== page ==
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Work-related injuries and diseases cost Canada $12 billion; TTC settles discrimination suit; Nunavut faces schooling crisis; Grocer settles over hepatitis scare; Oil sands project taps foreign workers; One in 20 workers take sick leave; More collaboration, bigger responsibility
|Canadian HR Reporter|Last Updated: 05/09/2006

Work-related injuries and diseases cost Canada $12 billion

Mississauga, Ont. — As it marked the National Day of Mourning on April 28, the Industrial Accident Prevention Association remembered the 900 workers who died in Canada as a result of work-related accidents or diseases in 2004, the latest year for which statistics are available. Across Canada, there were an estimated 340,000 workers injured seriously enough to miss at least one day of work, and close to one million reports of work-related injuries and diseases. This cost the economy more than $12 billion. Also, a CBC investigative report series has found that health-care and social services workers are five to 12 times more likely than workers in other sectors, including police, to file a claim for violent incidents that lead to time off work. The series, based on three years’ worth of workers’ compensation data, also found that strains of all kinds make up about half of workers’ compensation claims, and that asbestos-related deaths are still on the rise due to its long latency period.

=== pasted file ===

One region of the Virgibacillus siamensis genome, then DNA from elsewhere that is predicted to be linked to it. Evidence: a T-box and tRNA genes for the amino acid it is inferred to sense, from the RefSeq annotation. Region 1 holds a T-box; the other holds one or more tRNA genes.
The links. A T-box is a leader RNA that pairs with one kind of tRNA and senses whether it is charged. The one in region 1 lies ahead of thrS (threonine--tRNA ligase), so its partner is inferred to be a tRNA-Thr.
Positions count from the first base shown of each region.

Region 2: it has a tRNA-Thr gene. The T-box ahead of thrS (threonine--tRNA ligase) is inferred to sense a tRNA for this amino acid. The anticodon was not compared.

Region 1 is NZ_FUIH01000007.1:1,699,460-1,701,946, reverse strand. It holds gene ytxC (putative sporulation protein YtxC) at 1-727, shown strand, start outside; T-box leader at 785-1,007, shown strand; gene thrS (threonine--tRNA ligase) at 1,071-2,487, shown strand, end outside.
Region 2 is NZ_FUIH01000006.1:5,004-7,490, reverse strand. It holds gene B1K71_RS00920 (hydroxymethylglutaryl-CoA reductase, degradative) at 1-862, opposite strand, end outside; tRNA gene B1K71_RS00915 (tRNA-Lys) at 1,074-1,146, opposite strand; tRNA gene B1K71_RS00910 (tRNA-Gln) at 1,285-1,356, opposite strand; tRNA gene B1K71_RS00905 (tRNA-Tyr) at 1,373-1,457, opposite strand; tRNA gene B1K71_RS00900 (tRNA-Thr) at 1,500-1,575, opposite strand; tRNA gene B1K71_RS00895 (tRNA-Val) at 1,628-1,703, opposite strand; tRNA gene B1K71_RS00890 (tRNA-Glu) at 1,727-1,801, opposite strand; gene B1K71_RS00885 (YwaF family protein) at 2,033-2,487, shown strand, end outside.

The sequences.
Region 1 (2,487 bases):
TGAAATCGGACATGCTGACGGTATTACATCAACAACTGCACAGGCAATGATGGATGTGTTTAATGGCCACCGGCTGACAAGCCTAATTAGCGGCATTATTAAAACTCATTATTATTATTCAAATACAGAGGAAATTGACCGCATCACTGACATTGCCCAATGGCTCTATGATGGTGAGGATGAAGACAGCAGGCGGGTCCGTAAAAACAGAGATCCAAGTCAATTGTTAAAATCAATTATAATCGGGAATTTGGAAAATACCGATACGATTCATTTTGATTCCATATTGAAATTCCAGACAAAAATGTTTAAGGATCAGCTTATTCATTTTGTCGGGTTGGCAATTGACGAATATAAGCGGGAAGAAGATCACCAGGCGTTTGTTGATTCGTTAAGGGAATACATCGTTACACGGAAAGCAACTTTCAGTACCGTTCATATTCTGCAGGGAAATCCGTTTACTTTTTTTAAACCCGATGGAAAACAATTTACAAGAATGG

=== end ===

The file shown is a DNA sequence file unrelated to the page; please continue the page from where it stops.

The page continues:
TTC settles discrimination suit